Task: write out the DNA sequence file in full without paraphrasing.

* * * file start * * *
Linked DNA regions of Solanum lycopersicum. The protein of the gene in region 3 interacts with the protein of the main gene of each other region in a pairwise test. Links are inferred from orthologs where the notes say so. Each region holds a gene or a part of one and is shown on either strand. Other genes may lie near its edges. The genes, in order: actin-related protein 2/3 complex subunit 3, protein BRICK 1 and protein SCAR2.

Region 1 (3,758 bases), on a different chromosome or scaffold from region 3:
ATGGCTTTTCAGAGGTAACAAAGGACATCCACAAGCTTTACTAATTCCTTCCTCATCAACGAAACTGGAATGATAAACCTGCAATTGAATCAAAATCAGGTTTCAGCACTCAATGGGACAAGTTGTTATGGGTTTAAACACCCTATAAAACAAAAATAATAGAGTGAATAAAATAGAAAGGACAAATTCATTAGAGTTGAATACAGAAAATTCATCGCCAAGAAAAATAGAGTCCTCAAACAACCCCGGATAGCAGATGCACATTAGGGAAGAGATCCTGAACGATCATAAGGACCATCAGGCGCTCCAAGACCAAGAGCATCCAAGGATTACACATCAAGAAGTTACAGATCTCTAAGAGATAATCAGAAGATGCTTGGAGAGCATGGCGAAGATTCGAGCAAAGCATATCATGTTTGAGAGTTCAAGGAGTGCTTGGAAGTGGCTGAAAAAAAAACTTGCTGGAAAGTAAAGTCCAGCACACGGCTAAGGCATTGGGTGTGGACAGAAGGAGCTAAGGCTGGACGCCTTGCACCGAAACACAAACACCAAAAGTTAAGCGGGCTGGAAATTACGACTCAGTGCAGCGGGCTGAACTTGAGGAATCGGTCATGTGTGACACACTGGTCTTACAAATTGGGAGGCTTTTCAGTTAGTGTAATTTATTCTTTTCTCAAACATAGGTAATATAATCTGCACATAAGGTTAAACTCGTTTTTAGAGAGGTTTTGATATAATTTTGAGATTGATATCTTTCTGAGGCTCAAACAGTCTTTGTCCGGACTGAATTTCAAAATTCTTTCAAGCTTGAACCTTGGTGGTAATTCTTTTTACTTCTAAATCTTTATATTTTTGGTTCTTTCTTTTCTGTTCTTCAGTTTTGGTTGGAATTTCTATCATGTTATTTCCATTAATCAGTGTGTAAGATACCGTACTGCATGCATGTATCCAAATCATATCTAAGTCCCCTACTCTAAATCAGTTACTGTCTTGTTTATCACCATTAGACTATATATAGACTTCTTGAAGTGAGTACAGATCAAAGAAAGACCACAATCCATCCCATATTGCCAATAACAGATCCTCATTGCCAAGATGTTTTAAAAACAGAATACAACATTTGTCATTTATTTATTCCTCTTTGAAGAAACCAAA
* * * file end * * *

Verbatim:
Linked DNA regions of Solanum lycopersicum. The protein of the gene in region 3 interacts with the protein of the main gene of each other region in a pairwise test. Links are inferred from orthologs where the notes say so. Each region holds a gene or a part of one and is shown on either strand. Other genes may lie near its edges. The genes, in order: actin-related protein 2/3 complex subunit 3, protein BRICK 1 and protein SCAR2.

Region 1 (3,758 bases), on a different chromosome or scaffold from region 3:
ATGGCTTTTCAGAGGTAACAAAGGACATCCACAAGCTTTACTAATTCCTTCCTCATCAACGAAACTGGAATGATAAACCTGCAATTGAATCAAAATCAGGTTTCAGCACTCAATGGGACAAGTTGTTATGGGTTTAAACACCCTATAAAACAAAAATAATAGAGTGAATAAAATAGAAAGGACAAATTCATTAGAGTTGAATACAGAAAATTCATCGCCAAGAAAAATAGAGTCCTCAAACAACCCCGGATAGCAGATGCACATTAGGGAAGAGATCCTGAACGATCATAAGGACCATCAGGCGCTCCAAGACCAAGAGCATCCAAGGATTACACATCAAGAAGTTACAGATCTCTAAGAGATAATCAGAAGATGCTTGGAGAGCATGGCGAAGATTCGAGCAAAGCATATCATGTTTGAGAGTTCAAGGAGTGCTTGGAAGTGGCTGAAAAAAAAACTTGCTGGAAAGTAAAGTCCAGCACACGGCTAAGGCATTGGGTGTGGACAGAAGGAGCTAAGGCTGGACGCCTTGCACCGAAACACAAACACCAAAAGTTAAGCGGGCTGGAAATTACGACTCAGTGCAGCGGGCTGAACTTGAGGAATCGGTCATGTGTGACACACTGGTCTTACAAATTGGGAGGCTTTTCAGTTAGTGTAATTTATTCTTTTCTCAAACATAGGTAATATAATCTGCACATAAGGTTAAACTCGTTTTTAGAGAGGTTTTGATATAATTTTGAGATTGATATCTTTCTGAGGCTCAAACAGTCTTTGTCCGGACTGAATTTCAAAATTCTTTCAAGCTTGAACCTTGGTGGTAATTCTTTTTACTTCTAAATCTTTATATTTTTGGTTCTTTCTTTTCTGTTCTTCAGTTTTGGTTGGAATTTCTATCATGTTATTTCCATTAATCAGTGTGTAAGATACCGTACTGCATGCATGTATCCAAATCATATCTAAGTCCCCTACTCTAAATCAGTTACTGTCTTGTTTATCACCATTAGACTATATATAGACTTCTTGAAGTGAGTACAGATCAAAGAAAGACCACAATCCATCCCATATTGCCAATAACAGATCCTCATTGCCAAGATGTTTTAAAAACAGAATACAACATTTGTCATTTATTTATTCCTCTTTGAAGAAACCAAA